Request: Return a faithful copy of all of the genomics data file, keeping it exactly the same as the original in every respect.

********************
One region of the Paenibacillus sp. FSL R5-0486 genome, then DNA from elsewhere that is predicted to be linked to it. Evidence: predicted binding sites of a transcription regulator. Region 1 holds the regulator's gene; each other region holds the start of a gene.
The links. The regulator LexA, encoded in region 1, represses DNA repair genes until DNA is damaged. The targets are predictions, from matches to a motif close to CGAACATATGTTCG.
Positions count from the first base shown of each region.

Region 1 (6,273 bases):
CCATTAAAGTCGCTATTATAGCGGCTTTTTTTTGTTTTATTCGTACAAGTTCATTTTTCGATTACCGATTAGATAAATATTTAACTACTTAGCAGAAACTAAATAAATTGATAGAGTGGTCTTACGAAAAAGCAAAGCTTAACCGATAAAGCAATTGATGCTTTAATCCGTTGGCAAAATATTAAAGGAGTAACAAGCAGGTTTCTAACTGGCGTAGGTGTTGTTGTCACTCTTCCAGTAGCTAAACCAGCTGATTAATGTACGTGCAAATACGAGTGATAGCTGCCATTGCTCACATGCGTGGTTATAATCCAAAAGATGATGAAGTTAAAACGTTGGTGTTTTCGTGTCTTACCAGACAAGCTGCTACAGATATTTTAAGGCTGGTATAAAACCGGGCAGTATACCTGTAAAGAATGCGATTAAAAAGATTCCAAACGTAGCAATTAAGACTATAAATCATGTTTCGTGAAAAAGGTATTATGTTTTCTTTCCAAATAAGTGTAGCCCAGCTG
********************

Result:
One region of the Paenibacillus sp. FSL R5-0486 genome, then DNA from elsewhere that is predicted to be linked to it. Evidence: predicted binding sites of a transcription regulator. Region 1 holds the regulator's gene; each other region holds the start of a gene.
The links. The regulator LexA, encoded in region 1, represses DNA repair genes until DNA is damaged. The targets are predictions, from matches to a motif close to CGAACATATGTTCG.
Positions count from the first base shown of each region.

Region 1 (6,273 bases):
CCATTAAAGTCGCTATTATAGCGGCTTTTTTTTGTTTTATTCGTACAAGTTCATTTTTCGATTACCGATTAGATAAATATTTAACTACTTAGCAGAAACTAAATAAATTGATAGAGTGGTCTTACGAAAAAGCAAAGCTTAACCGATAAAGCAATTGATGCTTTAATCCGTTGGCAAAATATTAAAGGAGTAACAAGCAGGTTTCTAACTGGCGTAGGTGTTGTTGTCACTCTTCCAGTAGCTAAACCAGCTGATTAATGTACGTGCAAATACGAGTGATAGCTGCCATTGCTCACATGCGTGGTTATAATCCAAAAGATGATGAAGTTAAAACGTTGGTGTTTTCGTGTCTTACCAGACAAGCTGCTACAGATATTTTAAGGCTGGTATAAAACCGGGCAGTATACCTGTAAAGAATGCGATTAAAAAGATTCCAAACGTAGCAATTAAGACTATAAATCATGTTTCGTGAAAAAGGTATTATGTTTTCTTTCCAAATAAGTGTAGCCCAGCTG